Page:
Sermon 19 June 2016

Sermon for Sunday 19 June 2016, Westbourne Church

Trinity 4 2016 Pr 7    Isa 65:1-9    Gal 3:23-end    Luke 8:26:39

It’s make-your-mind-up time!  This time next week we will know the nations views on Europe. We will each have our feelings, ideas and, by now I expect, our intentions.  As Christian people we come up against the question of what is a Christian response?  The answer is of course varied as we would disagree on all manner of things as to how to achieve an end even if we agree on the end. What would life be without argument. The readings today fall handily by chance and may give us some tools to help the thinking.

The prophet Isaiah says little of use perhaps except to offer the words of God, “Here I am, here I am”. The challenge to us there is about whether we have taken the issue to God in prayer. Have we wrestled with the pros and cons in the light of our faith? To do so will take us immediately out of the context of our own advantages and disadvantages and into that of the world, or we might say the Kingdom of God. The categories become different. Through Isaiah God may be saying you did not consult me.

St. Paul, writing to the young Galatian church tries to answer what appear to be questions about different ways of being under God.  Some of these ways are clearly ethnically and economically based. Their faith in Christ though breaks all the boundaries.  There is no longer Jew or Greek or slave or free or male or female. 

History tells us that there is no such thing as a perfect political system however we do it some will be advantaged and some disadvantaged.  Not doing much about Evensong these days we don’t very often recite the rebellious and revolutionary words St. Luke puts into the mouth of Mary, the words she utters as she meets her relative Elizabeth and together wonder at the gravity of their respective pregnancies and vocations.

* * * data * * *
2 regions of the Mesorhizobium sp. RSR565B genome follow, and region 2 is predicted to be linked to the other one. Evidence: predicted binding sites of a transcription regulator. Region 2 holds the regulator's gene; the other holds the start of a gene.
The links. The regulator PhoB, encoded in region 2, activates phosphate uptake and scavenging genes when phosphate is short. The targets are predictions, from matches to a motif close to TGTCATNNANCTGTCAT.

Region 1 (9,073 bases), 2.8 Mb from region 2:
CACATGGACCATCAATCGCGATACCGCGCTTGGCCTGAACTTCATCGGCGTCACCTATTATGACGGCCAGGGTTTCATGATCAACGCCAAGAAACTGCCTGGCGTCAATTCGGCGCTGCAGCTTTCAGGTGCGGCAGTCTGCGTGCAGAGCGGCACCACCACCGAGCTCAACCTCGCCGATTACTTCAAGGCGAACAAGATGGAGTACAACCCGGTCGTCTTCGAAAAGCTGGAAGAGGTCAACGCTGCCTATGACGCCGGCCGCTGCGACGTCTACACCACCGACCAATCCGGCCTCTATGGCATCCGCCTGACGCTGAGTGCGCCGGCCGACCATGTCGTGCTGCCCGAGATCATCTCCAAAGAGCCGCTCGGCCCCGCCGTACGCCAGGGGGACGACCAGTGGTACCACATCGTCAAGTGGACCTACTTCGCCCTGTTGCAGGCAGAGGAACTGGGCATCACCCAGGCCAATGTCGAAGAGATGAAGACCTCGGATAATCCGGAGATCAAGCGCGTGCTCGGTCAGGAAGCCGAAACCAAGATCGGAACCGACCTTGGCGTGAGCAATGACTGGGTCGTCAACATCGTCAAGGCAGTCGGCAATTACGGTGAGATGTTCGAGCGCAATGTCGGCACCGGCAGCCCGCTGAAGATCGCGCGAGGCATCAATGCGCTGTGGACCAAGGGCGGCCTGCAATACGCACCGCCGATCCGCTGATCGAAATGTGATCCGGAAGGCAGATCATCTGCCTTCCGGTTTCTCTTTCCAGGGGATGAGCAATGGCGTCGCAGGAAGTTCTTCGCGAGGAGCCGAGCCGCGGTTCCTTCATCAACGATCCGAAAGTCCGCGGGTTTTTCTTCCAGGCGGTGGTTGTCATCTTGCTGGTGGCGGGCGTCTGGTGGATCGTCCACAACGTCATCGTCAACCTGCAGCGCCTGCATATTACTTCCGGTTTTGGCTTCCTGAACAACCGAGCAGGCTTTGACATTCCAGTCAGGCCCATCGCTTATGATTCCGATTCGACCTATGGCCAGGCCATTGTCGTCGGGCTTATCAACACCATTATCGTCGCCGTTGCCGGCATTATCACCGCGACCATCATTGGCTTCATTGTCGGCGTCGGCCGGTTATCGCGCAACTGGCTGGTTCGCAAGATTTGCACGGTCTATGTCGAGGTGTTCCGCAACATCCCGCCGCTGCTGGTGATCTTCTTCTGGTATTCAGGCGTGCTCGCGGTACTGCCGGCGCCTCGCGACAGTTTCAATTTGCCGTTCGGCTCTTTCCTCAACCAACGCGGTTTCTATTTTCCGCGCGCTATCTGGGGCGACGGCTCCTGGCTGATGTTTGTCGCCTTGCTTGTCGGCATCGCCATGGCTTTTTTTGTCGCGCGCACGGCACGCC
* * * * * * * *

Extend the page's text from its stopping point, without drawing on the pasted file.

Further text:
My soul proclaims the greatness of the Lord,
my spirit rejoices in God my Saviour; •
he has looked with favour on his lowly servant.
From this day all generations will call me blessed; •
the Almighty has done great things for me
and holy is his name.
He has mercy on those who fear him, •
from generation to generation.
He has shown strength with his arm •
and has scattered the proud in their conceit,
Casting down the mighty from their thrones •
and lifting up the lowly.
He has filled the hungry with good things •
and sent the rich away empty.
He has come to the aid of his servant Israel, •
to remember his promise of mercy,
The promise made to our ancestors, •
to Abraham and his children for ever.

The humble and meek, contrasted with the proud, we might see as a difference between  those who make their decisions based on the effect on others rather than themselves. If we decide on matters of economy, it is for all. If we decide on matters of citizenship, it is for all. 

I won’t try to deconstruct the moment of the Gerasene swine, though it would be fun to put the names of world movements or figures into the text. Suffice it to say that this is a moment where Jesus addresses a multifaceted problem.  ‘Legion’ it calls itself.  In the GNB the word is translated as ‘mob’ which seems a lot better. I listened to a radio programme a while ago about how the bible has influenced culture. It spoke of how nakedness had become for us a sign of rebellion and drawing away. It posed the question of whether wearing clothes was simply the sign of a sound mind which others looked for. I learned that it is not and never has been an offence to be naked in public. See you at coffee time. There is being clothed and being naked before others in ‘private space’ sense too.

To have an opinion of in or out is not to be of sound mind or otherwise but to have weighed the issues in the pan against the weights of what our faith is, of how those words of Mary can be fulfilled. We know we’ll have to pay for it all whatever happens. There’s never owt for nowt.

Let us pray using a prayer published for this week by the Church of England:

God of truth,
give us grace to debate the issues in this referendum
with honesty and openness.
Give generosity to those who seek to form opinion
and discernment to those who vote,
that our nation may prosper
and that with all the peoples of Europe
we may work for peace and the common good;
for the sake of Jesus Christ our Lord.
Amen. truth,
give us grace to debate the issues in this referendum
with honesty and openness.
Give generosity to those who seek to form opinion
and discernment to those who vote,
that our nation may prosper
and that with all the peoples of Europe
we may work for peace and the common good;
for the sake of Jesus Christ our Lord.
Amen.


© Sermon 2016 Frank Wright, Prayers and lectionary material Church of England

 


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